Butterfly 'Survivor'

It's been a big week for CBS television. Not only did the network air the grand finale of the popular Survivor, but CBS News broke news about the Monarch butterfly edition of Survivor.

The subject: How many butterflies will survive when plucked from their natural environment and forced to live on a toxic island?

"It is the first field study to show that America's favorite insect, the monarch butterfly, can die from the pollen of gene-altered corn," reported CBS News' Wyatt Andrews about a new study out of Iowa State University.

But Andrews overreacted. The new study is as much a "field study" — and as realistic — as Survivor. The alarm over biotech corn and Monarch butterflies started last year when Cornell University researchers reported pollen from so-called "Bt corn" killed Monarch larvae under laboratory conditions. Conditions that including forcing the Monarchs to eat toxic pollen — or not eat at all.

Bt corn has been genetically modified to carry a protein toxic to the European corn borer, a devastating pest. The protein is toxic to other moths and butterflies, but they don't eat corn pollen. Before Bt corn was approved, the Environmental Protection Agency concluded Monarch larvae would have little exposure to the pollen.

Amidst last year's media hysteria — "Engineered Corn Kills Butterflies, Study Says," was USA Today's headline — scientists said no evidence showed Monarchs in the wild would ever consume harmful amounts of the pollen. In the wake of that perspective and further research, the alarm subsided.

But since media sensationalism never goes out of style, the new study easily resurrected the butterfly scare.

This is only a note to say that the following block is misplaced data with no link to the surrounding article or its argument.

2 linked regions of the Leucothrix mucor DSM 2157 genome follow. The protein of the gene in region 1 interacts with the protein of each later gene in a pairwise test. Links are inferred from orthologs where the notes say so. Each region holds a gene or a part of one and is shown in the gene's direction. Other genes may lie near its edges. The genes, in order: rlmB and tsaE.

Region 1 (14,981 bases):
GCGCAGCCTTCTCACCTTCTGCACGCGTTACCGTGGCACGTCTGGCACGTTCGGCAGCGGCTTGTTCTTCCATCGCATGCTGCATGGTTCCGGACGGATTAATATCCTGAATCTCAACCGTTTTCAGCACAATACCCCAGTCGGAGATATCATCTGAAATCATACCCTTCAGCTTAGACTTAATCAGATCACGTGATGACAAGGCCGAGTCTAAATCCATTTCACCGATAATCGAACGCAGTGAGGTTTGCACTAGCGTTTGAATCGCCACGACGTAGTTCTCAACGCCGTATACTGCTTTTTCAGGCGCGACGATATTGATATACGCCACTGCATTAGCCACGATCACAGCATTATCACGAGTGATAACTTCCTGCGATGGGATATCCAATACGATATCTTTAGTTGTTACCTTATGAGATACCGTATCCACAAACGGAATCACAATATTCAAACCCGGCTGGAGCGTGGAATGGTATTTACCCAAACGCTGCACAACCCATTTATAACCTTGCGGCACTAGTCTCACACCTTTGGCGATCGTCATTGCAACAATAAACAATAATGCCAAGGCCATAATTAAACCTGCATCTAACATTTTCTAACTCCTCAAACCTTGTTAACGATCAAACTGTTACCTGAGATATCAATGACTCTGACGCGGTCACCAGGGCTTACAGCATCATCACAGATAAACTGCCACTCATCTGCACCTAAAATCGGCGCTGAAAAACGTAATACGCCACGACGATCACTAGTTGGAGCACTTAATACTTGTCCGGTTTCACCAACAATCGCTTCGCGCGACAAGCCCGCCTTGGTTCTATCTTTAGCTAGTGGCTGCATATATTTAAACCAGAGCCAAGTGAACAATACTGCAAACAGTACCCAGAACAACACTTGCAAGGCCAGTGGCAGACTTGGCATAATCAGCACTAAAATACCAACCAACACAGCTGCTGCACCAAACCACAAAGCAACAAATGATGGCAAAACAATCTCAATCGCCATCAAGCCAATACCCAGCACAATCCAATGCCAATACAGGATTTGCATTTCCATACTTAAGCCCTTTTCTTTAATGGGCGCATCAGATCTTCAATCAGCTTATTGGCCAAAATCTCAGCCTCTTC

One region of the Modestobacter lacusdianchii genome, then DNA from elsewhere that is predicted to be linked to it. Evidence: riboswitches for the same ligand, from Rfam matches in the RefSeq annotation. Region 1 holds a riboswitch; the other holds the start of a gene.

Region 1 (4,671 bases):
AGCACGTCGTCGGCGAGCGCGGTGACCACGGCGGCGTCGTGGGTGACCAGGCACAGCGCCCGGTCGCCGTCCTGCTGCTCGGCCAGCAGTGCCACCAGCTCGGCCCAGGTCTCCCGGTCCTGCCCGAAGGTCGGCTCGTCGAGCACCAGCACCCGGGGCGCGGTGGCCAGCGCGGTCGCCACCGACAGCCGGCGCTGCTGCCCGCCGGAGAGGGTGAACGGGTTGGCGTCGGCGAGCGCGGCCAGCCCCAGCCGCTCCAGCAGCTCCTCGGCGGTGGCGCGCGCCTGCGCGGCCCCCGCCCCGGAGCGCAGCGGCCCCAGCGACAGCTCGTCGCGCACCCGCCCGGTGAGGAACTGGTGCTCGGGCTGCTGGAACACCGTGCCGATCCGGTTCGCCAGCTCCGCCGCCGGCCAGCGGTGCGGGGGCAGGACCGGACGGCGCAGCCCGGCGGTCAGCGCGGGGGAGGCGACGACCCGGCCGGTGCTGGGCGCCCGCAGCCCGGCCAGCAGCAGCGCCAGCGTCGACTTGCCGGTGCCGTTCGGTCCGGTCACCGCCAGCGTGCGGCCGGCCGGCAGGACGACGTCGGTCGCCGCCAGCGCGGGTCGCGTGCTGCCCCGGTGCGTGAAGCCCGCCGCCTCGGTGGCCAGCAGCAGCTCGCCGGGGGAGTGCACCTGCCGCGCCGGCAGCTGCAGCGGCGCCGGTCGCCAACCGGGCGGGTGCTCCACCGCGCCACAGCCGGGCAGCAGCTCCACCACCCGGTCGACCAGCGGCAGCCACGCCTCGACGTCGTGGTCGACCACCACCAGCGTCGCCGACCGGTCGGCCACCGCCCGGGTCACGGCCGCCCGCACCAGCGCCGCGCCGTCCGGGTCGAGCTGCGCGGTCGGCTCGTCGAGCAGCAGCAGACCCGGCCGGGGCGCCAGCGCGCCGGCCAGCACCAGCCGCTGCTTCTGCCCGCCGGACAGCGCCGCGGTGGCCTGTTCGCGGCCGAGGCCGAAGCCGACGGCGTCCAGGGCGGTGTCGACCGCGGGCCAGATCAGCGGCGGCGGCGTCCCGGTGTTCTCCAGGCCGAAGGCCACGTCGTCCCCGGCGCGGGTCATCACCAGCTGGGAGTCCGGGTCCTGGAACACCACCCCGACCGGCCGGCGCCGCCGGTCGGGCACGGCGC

Iowa State University researchers — led by a graduate student — again reported Bt corn pollen may be toxic to butterfly larvae. It's being called a "field study," but there was very little "field work" involved.

The researchers put potted milkweed plants, the main food of Monarch butterfly larvae, in and around Bt corn test plots. When Bt corn pollen fell on the milkweed leaves, the researchers removed the leaves to a laboratory where leaf sections about the size of a fingernail were placed in lab dishes. The researchers put a Monarch larva on each tiny section. Two days later, the researchers counted how many larvae died.

Some "field study." The larvae had no choice of food. They couldn't move to clean leaf surfaces. Rain couldn't wash the pollen away. The researchers placed the larvae on the top sides of the leaf sections when, in the wild, the larvae would most likely be hatched on the underside, away from pollen.

Even so, only 20 percent of the larvae died after two days.

Worse still, the Iowa State researchers used the type of Bt corn pollen most toxic to Monarch larvae. Called "Event 176," it is about 50 times more toxic than pollen from other Bt corn varieties. But it accounts only for about 2 percent of the Bt corn market and is being phased out by its producer, Novartis Seeds Inc. Scientists know from extensive research that Monarch larvae and other beneficial insects can withstand much higher doses of the pollen from the Bt corn that farmers usually plant.